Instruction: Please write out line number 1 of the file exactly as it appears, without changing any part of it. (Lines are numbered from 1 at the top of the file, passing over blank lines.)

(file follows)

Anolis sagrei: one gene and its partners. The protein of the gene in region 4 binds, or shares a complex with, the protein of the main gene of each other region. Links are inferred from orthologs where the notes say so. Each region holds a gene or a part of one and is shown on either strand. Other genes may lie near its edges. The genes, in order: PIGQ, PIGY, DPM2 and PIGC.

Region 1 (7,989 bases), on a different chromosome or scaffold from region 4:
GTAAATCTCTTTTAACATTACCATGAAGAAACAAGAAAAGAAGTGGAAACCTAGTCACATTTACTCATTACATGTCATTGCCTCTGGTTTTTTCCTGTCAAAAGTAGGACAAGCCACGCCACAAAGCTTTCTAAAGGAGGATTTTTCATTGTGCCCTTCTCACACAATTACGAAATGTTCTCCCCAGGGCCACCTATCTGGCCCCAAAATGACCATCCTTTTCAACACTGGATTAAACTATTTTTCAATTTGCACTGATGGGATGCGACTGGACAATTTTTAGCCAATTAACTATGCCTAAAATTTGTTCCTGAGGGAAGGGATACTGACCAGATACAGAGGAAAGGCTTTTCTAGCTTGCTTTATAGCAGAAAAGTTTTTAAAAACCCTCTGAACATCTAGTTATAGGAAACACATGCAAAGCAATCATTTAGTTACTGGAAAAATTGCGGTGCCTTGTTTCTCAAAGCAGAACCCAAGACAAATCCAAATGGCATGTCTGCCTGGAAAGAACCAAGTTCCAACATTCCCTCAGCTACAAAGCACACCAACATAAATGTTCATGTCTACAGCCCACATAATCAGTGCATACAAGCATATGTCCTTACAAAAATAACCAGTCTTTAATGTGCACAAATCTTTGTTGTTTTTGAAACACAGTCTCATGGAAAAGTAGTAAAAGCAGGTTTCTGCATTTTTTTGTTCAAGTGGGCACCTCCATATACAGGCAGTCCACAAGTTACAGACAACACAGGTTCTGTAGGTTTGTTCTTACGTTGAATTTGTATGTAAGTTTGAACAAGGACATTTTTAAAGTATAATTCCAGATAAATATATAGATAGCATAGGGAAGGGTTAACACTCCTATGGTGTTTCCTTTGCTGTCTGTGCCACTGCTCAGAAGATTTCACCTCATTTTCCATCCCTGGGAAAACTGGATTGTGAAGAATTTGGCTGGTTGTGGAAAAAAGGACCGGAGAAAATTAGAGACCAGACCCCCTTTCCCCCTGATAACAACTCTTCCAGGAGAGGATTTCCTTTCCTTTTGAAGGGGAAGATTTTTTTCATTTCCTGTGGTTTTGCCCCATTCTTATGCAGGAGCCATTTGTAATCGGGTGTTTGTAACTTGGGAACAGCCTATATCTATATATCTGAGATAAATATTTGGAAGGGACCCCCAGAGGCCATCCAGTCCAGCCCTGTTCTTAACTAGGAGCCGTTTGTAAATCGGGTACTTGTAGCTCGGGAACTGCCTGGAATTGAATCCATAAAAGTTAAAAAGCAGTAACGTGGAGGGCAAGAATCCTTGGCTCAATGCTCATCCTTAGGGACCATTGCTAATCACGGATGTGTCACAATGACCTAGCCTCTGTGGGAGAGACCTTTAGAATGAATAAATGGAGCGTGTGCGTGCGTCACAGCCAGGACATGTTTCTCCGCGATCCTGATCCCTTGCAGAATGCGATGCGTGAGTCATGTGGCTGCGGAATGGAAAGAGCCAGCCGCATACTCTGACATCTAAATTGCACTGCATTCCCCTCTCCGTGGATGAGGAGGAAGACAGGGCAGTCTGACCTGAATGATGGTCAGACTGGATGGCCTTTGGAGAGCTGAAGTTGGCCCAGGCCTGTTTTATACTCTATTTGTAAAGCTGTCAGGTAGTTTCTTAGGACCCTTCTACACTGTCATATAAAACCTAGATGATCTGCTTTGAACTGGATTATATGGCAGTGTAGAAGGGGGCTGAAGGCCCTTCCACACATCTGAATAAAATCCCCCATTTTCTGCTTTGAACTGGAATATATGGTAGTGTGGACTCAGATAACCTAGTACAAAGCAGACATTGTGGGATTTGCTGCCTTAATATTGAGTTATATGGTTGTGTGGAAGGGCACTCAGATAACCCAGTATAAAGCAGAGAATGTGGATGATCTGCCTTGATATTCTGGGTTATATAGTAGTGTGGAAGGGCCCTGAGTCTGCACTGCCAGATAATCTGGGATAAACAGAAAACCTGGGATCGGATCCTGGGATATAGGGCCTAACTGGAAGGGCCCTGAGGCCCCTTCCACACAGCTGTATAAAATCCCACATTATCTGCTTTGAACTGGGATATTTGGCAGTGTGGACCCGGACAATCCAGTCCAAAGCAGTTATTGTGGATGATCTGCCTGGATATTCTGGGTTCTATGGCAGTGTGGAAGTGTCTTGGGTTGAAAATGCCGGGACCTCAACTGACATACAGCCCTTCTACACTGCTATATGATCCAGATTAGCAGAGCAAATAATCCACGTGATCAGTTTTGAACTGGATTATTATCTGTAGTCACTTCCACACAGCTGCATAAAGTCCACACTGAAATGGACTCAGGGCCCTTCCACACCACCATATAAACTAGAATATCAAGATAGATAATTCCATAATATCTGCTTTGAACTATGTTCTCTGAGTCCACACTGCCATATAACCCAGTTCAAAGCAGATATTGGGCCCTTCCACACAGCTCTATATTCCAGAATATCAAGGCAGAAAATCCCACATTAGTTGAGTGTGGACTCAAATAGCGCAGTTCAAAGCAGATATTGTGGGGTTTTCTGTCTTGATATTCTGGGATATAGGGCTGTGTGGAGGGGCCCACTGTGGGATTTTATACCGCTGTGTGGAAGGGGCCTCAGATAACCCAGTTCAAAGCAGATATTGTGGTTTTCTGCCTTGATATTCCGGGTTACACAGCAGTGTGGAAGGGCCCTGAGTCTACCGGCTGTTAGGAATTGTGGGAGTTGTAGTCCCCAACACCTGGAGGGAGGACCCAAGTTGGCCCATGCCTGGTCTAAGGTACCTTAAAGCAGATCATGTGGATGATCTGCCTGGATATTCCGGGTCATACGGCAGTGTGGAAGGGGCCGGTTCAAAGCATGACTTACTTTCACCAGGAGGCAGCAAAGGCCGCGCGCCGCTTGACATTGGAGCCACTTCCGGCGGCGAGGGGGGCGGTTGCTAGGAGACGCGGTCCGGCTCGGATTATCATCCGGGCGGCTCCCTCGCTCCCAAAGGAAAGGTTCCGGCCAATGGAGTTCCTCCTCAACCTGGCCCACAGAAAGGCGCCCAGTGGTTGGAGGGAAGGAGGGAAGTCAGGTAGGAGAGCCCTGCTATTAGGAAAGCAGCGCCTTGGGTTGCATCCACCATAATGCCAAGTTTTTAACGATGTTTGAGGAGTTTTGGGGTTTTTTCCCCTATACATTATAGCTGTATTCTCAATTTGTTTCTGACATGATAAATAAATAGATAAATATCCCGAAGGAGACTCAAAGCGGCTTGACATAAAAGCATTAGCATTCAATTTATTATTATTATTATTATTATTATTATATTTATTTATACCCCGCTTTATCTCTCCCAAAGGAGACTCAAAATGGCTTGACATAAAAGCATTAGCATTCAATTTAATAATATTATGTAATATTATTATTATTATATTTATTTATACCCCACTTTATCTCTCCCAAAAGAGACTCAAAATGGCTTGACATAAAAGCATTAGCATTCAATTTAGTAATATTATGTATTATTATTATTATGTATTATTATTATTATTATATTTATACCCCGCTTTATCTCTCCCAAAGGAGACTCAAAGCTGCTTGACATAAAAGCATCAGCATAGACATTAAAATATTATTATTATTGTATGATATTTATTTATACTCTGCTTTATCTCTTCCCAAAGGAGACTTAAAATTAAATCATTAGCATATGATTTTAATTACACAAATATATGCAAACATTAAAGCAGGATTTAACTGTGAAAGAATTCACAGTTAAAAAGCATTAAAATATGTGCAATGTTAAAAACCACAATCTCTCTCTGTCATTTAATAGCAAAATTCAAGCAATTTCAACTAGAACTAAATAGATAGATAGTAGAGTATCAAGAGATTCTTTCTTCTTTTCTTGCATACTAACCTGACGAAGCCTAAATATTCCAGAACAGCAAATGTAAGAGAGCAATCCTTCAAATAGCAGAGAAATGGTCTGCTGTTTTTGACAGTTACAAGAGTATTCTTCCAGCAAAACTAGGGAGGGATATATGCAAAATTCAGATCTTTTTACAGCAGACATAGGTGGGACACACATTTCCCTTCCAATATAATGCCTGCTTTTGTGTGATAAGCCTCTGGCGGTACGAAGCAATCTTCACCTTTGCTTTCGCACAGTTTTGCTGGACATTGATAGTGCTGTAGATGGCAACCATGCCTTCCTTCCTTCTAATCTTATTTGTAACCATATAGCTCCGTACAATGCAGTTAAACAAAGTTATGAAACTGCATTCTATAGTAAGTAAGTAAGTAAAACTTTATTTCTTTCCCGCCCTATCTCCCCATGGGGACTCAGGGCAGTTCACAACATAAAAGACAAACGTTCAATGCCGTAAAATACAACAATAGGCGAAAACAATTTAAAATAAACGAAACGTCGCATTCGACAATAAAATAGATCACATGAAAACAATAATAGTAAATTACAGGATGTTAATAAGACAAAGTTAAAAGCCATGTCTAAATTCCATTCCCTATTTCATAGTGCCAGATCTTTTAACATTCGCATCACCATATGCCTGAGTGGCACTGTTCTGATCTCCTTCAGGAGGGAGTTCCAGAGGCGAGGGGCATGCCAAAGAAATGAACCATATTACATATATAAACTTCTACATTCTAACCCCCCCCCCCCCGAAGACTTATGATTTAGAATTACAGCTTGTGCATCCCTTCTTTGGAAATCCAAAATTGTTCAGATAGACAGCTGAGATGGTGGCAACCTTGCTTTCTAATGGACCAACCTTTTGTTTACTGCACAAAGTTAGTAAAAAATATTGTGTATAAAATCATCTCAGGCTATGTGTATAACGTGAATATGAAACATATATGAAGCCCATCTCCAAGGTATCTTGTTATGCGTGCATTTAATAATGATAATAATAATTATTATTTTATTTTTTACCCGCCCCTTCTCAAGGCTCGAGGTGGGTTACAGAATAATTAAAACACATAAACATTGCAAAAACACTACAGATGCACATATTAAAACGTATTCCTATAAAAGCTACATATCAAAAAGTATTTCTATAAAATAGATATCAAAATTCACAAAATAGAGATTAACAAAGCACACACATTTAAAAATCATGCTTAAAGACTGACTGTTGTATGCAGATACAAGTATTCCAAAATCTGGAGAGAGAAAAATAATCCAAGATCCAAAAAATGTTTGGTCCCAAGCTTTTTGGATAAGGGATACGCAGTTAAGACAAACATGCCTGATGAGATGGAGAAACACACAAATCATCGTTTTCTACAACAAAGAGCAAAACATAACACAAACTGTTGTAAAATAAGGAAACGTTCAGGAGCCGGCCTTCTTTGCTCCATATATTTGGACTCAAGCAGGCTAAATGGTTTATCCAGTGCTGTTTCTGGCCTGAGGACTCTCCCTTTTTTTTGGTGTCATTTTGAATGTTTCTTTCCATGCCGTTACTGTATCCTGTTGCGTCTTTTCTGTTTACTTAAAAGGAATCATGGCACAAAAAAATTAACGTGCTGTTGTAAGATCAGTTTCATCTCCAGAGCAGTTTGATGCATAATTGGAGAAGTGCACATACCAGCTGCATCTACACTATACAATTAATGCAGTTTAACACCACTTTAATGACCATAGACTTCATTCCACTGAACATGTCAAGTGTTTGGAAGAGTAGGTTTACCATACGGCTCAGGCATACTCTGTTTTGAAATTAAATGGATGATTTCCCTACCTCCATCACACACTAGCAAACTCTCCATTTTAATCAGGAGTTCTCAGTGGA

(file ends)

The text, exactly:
Anolis sagrei: one gene and its partners. The protein of the gene in region 4 binds, or shares a complex with, the protein of the main gene of each other region. Links are inferred from orthologs where the notes say so. Each region holds a gene or a part of one and is shown on either strand. Other genes may lie near its edges. The genes, in order: PIGQ, PIGY, DPM2 and PIGC.